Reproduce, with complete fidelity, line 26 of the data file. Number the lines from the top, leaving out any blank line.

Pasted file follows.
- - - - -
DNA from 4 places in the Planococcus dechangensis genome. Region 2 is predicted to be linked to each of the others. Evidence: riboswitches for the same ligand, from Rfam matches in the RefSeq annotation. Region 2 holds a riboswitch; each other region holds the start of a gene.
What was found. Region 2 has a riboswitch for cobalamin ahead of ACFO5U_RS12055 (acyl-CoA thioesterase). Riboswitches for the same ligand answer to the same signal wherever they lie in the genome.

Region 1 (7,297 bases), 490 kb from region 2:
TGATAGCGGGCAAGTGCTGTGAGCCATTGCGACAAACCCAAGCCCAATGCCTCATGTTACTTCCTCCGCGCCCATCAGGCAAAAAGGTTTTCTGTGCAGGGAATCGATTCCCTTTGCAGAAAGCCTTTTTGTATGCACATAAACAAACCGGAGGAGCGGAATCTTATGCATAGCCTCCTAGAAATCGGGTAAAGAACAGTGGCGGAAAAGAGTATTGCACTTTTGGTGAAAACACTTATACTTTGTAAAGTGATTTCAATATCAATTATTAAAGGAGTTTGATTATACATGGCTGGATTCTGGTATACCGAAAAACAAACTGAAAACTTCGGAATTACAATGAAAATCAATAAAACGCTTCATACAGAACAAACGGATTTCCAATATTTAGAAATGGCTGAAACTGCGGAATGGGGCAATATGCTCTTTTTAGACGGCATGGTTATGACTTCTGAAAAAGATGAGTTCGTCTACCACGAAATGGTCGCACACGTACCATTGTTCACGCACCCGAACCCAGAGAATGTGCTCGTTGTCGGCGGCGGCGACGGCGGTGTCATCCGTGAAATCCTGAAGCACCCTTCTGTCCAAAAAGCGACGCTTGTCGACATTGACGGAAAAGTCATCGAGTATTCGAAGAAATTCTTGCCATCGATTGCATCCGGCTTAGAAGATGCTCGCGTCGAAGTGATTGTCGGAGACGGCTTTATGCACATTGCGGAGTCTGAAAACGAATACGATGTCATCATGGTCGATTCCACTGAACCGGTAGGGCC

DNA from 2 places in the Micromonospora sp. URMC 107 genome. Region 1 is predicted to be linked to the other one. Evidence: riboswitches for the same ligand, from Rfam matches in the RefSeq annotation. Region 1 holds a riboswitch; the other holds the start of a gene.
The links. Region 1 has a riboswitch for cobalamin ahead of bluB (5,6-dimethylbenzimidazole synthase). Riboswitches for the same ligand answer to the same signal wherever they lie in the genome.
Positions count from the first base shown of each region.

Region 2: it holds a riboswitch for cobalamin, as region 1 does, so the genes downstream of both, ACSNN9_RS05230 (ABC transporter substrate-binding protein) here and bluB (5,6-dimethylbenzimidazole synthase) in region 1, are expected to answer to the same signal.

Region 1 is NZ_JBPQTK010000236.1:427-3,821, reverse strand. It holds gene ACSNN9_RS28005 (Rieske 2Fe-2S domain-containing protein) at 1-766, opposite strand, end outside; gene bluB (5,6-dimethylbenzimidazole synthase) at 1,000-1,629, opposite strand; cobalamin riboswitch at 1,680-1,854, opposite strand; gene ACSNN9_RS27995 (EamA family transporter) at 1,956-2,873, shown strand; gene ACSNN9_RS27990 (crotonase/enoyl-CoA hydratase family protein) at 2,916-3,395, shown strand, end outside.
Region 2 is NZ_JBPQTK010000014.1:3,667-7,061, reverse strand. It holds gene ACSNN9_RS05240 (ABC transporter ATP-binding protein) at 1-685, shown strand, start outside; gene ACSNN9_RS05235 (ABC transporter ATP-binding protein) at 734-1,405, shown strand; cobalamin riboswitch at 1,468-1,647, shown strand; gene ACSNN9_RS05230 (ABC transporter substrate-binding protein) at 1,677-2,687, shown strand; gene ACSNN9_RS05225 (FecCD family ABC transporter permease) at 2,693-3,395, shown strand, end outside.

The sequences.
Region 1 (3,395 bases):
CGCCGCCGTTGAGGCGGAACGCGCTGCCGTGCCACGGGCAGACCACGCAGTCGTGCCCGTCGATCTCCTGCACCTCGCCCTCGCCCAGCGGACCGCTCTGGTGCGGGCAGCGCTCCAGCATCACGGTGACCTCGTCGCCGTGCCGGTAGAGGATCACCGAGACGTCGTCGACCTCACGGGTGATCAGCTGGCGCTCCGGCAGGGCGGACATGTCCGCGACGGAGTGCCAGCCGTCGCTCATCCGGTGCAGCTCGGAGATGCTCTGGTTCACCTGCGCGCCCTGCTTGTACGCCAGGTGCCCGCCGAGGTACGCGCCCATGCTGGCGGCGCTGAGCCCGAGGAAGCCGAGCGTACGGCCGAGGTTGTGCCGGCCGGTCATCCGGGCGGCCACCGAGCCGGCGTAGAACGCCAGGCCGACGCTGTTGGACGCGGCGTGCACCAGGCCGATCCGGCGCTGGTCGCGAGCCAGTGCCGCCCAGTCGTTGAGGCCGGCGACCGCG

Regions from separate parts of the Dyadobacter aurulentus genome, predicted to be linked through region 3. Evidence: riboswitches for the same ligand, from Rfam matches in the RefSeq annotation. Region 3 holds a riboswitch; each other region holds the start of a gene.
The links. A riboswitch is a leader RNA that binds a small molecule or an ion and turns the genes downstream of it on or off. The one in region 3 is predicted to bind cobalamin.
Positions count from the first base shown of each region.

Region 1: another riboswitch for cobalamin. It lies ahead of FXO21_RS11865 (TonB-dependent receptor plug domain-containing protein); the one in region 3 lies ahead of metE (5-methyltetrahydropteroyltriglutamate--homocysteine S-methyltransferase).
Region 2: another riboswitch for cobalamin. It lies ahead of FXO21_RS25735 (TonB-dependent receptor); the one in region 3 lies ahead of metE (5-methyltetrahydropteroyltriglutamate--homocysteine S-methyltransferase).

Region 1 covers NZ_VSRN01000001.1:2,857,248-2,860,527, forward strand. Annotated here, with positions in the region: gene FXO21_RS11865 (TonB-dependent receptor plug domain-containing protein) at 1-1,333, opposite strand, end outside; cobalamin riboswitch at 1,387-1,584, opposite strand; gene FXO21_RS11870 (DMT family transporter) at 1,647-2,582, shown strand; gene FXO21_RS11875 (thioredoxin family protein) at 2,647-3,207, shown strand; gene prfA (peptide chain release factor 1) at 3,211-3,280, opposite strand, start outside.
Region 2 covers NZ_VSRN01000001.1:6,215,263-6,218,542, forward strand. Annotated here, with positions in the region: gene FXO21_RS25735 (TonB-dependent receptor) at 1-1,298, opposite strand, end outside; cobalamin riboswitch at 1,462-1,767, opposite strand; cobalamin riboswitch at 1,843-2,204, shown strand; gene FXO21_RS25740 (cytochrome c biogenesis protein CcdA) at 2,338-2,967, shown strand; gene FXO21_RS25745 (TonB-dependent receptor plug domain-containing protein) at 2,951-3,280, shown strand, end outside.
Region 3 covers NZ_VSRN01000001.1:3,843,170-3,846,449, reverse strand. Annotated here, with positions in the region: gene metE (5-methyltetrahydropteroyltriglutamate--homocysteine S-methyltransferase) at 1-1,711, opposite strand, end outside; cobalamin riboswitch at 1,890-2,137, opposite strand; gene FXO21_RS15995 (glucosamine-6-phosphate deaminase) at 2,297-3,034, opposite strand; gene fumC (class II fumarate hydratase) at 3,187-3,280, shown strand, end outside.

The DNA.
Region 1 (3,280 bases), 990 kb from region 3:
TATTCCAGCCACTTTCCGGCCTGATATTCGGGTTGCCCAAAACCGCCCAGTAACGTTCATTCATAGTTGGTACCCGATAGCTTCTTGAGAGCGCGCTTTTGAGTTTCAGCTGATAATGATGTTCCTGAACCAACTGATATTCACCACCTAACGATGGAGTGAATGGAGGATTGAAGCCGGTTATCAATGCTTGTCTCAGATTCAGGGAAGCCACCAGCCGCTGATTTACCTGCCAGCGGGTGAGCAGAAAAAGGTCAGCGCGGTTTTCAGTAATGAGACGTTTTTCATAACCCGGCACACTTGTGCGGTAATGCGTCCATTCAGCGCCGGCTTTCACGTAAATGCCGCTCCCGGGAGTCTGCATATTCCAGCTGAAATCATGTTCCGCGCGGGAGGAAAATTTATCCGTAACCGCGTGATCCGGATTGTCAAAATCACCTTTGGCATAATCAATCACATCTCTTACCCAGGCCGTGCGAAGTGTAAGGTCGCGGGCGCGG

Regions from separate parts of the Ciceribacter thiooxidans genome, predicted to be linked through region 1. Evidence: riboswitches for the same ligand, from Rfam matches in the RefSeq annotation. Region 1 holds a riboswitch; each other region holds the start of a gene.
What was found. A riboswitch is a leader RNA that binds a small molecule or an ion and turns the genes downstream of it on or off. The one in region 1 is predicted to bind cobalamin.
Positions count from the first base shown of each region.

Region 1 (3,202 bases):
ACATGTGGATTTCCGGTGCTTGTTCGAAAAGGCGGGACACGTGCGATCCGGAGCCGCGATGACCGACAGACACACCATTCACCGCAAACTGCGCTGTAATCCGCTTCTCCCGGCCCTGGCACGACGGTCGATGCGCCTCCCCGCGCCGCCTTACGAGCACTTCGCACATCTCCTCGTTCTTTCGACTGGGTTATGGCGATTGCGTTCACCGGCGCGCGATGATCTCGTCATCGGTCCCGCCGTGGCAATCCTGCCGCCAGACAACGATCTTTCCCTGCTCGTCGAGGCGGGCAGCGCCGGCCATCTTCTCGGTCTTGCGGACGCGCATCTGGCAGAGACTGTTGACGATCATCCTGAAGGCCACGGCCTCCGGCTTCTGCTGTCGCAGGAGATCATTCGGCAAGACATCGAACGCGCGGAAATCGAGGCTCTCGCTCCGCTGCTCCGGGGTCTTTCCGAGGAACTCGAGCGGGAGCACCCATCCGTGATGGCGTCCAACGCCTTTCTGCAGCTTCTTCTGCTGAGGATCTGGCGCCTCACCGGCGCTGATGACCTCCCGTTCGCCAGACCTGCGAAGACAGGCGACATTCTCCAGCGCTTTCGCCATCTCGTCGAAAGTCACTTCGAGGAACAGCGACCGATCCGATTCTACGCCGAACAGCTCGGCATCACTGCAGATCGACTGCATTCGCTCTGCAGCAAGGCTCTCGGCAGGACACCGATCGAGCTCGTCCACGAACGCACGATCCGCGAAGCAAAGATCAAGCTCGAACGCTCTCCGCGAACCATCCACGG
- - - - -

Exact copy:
What was found. A riboswitch is a leader RNA that binds a small molecule or an ion and turns the genes downstream of it on or off. The one in region 1 is predicted to bind cobalamin.